Procurement: Magic May Not Be Enough

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August 12, 2015: India and the United States have agreed on the general terms for India using American technology to build the next Indian aircraft carrier, in India. This is a 70,000 ton carrier based on the familiar American designs (flat angled deck with catapult). The Russian tech used on the latest Indian carrier (the 45,000 ton INS Vikramaditya) was unsatisfactory as is the Indian and Russian tech used for the 40,000 ton NS Vikrant, which is in the water and getting fitted out but will not be in service until the end of the decade. The American carrier tech deal is also being negotiated alongside a similar arrangement to build an engine in India for the new Tejas light fighter. This locally made LCA (Light Combat Aircraft) jet fighter had so many problems over three decades of development that India is delaying mass production until a major upgrade (Tejas II) is carried out. It is hoped that U.S. tech can be used for this.

The Americans and Indians have agreed to general terms but must now work out details. This is where there may still be critical problems as in the past the U.S. backed away from such negotiations because India demanded too much control (and too little security) for American military technology. India says it will be different this time and it is up to them to make a convincing case.

The problems with Tejas were all Indian. The decision to back away from mass production of Tejas was caused the realization, in late 2012, that the number and severity of technical problems were too great to clear up in time for production to start on schedule. Many essential electronic items were not functioning properly or reliably. The prototypes were maintenance nightmares and after each test flight it took several days to get the aircraft in shape to fly again. The managers of this government financed project tried to keep the problems quiet while they were quickly and quietly fixed but failed at both these tasks.

This was not the first major failure for the LCA. In early 2013 India admitted defeat and dropped plans to use the locally developed Kaveri engine in the LCA. After 24 years and over $600 million the Kaveri was unable to achieve the necessary performance or reliability goals. The government plans to see if the Kaveri can be used in a combat UAV that is being developed locally but that aircraft is not expected to fly until the end of the decade, if then.

The LCA developers saw this Kaveri disaster coming and several years ago ordered 99 American F414 jet engines for $8.1 million each. These were to be used for the first LCAs being mass produced. At that point it was still believed that eventually most of the LCAs were to be powered by the Kaveri engine. The F414s were to substitute only until the Kaveri was ready but now are a long-term solution. With American cooperation F414s, or something similar, could be built in India under license. The negotiations are to determine if that is really possible.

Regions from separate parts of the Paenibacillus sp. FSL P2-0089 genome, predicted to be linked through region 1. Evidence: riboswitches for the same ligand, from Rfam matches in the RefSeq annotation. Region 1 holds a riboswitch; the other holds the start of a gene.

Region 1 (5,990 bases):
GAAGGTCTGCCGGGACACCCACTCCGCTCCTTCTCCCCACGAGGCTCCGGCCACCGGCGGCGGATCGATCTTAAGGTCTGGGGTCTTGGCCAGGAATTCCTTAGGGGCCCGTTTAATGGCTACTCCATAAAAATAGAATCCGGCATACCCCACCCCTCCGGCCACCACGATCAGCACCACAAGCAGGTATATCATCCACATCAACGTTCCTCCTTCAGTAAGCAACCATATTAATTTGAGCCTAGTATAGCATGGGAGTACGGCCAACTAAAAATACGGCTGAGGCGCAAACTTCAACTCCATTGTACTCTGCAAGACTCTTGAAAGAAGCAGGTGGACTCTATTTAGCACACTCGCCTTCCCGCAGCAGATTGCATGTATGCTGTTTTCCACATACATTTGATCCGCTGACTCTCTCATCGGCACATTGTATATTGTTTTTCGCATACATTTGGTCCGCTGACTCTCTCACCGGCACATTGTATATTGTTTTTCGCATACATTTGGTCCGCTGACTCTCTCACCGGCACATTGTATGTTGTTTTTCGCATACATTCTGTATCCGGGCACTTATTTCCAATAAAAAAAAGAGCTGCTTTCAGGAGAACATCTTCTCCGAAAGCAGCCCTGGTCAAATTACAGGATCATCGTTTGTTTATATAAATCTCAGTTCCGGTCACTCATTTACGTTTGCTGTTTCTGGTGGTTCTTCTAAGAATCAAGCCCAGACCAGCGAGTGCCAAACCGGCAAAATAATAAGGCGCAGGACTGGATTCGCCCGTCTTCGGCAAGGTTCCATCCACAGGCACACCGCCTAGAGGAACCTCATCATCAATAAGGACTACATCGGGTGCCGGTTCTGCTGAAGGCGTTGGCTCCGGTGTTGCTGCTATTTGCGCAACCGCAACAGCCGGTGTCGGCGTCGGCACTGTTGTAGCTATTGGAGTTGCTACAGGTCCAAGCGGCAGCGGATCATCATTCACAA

The failure of the Kaveri project is just one of many examples of how the Indian defense procurement bureaucracy misfires. Efforts to fix the mess even led to calling in foreign experts (from the U.S., Israel, and other Western nations). For example, in 2010 India made arrangements with French engine manufacturer Snecma to provide technical assistance for the Kaveri design and manufacturing problems. Critics in the Indian air force asserted that help from Snecma would not save the ill-fated Kaveri program. But the government apparently believed that it was necessary for India to acquire the ability to design and build world class jet engines, whatever the cost. Only a few nations can do this and India wants to be one of them, soon, no matter what obstacles are encountered. Despite decades of effort, the Kaveri never quite made it to mass production. Now the government will continue funding development of jet engine design and manufacturing capability, but with some unspecified changes and, possibility, some assistance from the American.

There is much to be learned from all these development disasters. When work began on the Kaveri, in the mid-1980s, it was believed that the LCA would be ready for flight testing by 1990. A long list of technical delays put off that first flight until 2001. Corners had to be cut to make this happen, for the LCA was originally designed to use the Indian built Kaveri engine and the engine was never ready.

For all this, India only wanted to buy 200-300 LCAs, mainly to replace its aging MiG-21s, plus more if the navy found the LCA worked on carriers. Export prospects are dim, given all the competition out there (especially for cheap, second-hand F-16s). The delays have led the air force to look around for a hundred or so new aircraft (or even used F-16s) to fill the gap between elderly MiG-21s falling apart and the arrival of the new LCAs. However, two decades down the road the replacement for the LCA will probably be a more competitive and timely aircraft. Now the best hope is a Tejas II, saved by an injection of some American tech and managerial magic.

 

 


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